Should spouses of persons found to be HIV infected be notified? As routine
testing of pregnant women proceeds in many Asian countries, the question
of how best to inform partners takes on new urgency for the region.
a recent article from Thailand, the authors wrote, "most women are tested
for HIV, syphilis, and hepatitis B at first antenatal clinic visit and
at third trimester" (Siriwasin W et al. HIV prevalence, risk and partner
serodiscordance among pregnant women in Bangkok. JAMA 280 (1) 49-54, 1998).
They further reported that 307 HIV-positive women coming to two Bangkok
hospitals and their current partners were tested for HIV. Eighty-one (26.4%)
of the male partners of the 307 infected women were HIV negative, and thus
benefited from learning that they were are risk of becoming infected. The
HIV discordant couples (i.e., women positive and men negative) were together
shorter (1.9 years) then the HIV concordant couples (i.e., both positive;
2.2 years), pointing to the importance of extended sexual contact for viral
Should public health officials in high prevalence areas of Asia promote
contact tracing of spouses as another important prevention tool? Some interesting
thoughts on both contact tracing and HIV reporting appeared in a recent
interview of the United States Surgeon General, Dr. David Satcher (Frankel
DH, Rovner J. Heading up the American dream of health. Lancet 1998; 352,
September 19, 1998).
When asked, "Do you
favor reporting names and contact tracing for HIV
infection?," Dr. Satcher replied "I believe that we have to move to a system
of reporting HIV that would allow us to identify people as early as possible
after they are infected. You see, we have come to the point in our technology,
if you will, whereby it's as important to report HIV as it is to report
AIDS, because the sooner we identify people and treat them, the better
the prognosis. That's one thing. But also, the more likely it is that we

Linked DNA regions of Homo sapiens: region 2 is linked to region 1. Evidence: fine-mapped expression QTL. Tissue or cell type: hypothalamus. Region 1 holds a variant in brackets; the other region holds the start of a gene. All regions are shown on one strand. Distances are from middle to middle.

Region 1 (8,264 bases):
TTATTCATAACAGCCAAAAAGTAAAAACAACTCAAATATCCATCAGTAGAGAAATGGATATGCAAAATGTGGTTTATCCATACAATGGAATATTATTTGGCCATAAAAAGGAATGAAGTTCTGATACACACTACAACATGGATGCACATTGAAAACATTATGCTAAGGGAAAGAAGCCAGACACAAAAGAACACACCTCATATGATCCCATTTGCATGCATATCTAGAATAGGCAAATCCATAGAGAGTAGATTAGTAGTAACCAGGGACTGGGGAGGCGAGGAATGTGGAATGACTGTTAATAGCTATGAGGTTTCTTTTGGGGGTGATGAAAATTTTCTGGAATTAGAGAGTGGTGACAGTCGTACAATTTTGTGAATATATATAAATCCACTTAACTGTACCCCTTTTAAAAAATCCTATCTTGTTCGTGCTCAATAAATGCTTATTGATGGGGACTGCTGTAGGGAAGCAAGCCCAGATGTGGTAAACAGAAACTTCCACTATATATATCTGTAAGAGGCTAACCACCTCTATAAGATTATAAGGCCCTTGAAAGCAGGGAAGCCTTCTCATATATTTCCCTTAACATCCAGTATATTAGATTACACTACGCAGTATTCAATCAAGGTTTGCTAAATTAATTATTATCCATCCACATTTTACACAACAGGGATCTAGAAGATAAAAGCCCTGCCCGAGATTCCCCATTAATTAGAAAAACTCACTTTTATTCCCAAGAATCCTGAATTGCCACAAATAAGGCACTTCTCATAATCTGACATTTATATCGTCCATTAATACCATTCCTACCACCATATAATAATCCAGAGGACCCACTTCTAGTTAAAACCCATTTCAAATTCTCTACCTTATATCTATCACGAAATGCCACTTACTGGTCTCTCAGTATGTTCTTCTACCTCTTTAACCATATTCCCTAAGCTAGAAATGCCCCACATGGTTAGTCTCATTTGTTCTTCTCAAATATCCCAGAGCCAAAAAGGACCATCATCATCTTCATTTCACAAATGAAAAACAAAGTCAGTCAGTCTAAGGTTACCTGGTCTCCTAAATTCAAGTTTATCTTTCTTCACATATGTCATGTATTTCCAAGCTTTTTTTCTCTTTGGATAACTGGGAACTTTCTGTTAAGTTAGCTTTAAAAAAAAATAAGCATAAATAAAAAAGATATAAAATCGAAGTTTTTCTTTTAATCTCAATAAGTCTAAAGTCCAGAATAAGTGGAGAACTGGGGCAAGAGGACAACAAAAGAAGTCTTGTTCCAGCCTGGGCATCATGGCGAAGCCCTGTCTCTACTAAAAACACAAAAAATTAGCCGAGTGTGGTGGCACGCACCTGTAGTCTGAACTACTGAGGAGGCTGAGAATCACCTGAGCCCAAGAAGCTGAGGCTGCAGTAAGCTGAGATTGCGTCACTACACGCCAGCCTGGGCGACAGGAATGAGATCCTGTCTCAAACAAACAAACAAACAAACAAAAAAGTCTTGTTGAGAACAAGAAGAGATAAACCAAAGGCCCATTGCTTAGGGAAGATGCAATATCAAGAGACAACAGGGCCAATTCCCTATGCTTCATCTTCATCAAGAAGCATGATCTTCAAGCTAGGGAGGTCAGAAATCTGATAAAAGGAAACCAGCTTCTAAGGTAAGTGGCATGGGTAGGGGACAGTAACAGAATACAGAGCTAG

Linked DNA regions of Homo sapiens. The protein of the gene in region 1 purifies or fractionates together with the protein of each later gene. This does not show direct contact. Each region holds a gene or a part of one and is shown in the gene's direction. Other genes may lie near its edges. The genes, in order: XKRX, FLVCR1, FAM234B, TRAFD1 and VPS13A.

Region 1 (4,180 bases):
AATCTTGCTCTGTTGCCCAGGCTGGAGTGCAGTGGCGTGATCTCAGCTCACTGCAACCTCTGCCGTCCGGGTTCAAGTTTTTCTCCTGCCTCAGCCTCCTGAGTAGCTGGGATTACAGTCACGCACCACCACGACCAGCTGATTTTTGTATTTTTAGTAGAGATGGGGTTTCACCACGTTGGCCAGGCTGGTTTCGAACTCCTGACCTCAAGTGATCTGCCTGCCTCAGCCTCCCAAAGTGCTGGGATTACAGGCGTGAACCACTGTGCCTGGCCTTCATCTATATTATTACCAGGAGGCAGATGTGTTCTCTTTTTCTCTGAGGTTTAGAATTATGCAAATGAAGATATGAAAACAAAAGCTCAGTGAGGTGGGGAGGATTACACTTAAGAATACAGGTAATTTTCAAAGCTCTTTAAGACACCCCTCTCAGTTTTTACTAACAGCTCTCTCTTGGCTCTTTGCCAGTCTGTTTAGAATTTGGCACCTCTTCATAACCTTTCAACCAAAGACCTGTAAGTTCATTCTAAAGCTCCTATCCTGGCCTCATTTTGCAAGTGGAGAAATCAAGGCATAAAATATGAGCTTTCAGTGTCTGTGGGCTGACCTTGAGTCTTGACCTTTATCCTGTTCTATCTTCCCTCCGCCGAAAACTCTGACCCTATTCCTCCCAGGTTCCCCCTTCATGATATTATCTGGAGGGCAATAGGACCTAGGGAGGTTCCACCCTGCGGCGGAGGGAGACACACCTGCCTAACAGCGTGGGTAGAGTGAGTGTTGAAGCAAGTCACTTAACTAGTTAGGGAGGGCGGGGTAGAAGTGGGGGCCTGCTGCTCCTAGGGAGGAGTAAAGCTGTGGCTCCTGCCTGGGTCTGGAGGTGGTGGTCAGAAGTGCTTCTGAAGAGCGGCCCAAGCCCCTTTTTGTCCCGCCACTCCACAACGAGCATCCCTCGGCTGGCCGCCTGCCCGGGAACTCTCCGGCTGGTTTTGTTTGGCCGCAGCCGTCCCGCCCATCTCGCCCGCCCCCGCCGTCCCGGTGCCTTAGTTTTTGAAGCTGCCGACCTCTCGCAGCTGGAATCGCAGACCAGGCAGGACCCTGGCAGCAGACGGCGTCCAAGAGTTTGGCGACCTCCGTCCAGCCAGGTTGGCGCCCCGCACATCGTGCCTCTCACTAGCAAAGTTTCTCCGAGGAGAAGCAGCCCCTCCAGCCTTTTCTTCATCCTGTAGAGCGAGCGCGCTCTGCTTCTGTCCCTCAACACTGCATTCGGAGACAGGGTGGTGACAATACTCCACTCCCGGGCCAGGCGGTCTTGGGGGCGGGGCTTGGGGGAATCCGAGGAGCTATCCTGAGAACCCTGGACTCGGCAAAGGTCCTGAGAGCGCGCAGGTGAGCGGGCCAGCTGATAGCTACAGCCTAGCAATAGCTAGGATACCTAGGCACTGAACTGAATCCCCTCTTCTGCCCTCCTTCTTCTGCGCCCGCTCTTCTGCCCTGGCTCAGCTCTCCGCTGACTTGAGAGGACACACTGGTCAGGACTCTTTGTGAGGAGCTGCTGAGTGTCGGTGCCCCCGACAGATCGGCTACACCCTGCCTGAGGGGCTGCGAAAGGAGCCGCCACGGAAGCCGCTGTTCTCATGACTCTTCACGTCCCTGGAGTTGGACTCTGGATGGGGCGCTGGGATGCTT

can reduce the spread of the virus."
So what happens if treatment as defined in the United States is not
available to HIV infected persons in Asia? Is the goals of "reducing the
spread of the virus" which Dr. Satcher talks about sufficient important
in high prevalence areas in Asia to warrant contact tracing even if expensive
treatment modalities are not available?
Surgeon General Satcher goes on in the
Lancet interview to opine: "So
for many reasons, I think it is time for us to move forward. I agree with
people who are concerned about confidentiality and about whether in fact
people who are identified as being HIV positive will suffer some consequences.
And therefore I think the government has to make the commitment to protect
those people. We haven't done that yet, but I think that's what we have
to do. We have to be willing to stand behind the programme, similar to
what we have done with vaccine safety. The government set up a trust fund
to protect people against vaccine injuries, and I think it's going to be
just as important to protect people who have HIV."
Should contact tracing be avoided in Asia until confidentiality and
anti-discrimination laws are in place that protect HIV infected persons
from disclosure or harm? If so, does this mean that spouses should not
be told of their partners' HIV infection until the legal system has fully
responded? Dr. Satcher partially addresses the urgency for HIV detection
in the concluding portion of the Lancet interview by stating, "But we [in
the United States] do need HIV reporting.
People can argue on name versus other forms of identifiers. Obviously,
name reporting gives us more opportunities to intervene. I think that's
where we are with this epidemic. We need to be able to intervene, to help
people, and to take whatever steps are necessary to minimize the risk of
spread, and to get people in treatment as early as possible."
Do health officials in high-prevalence Asian countries share his goals?
If so, what steps are being followed in various Asian countries to contact
spouses and how successful (or unsuccessful) have such efforts been in
limiting further viral spread?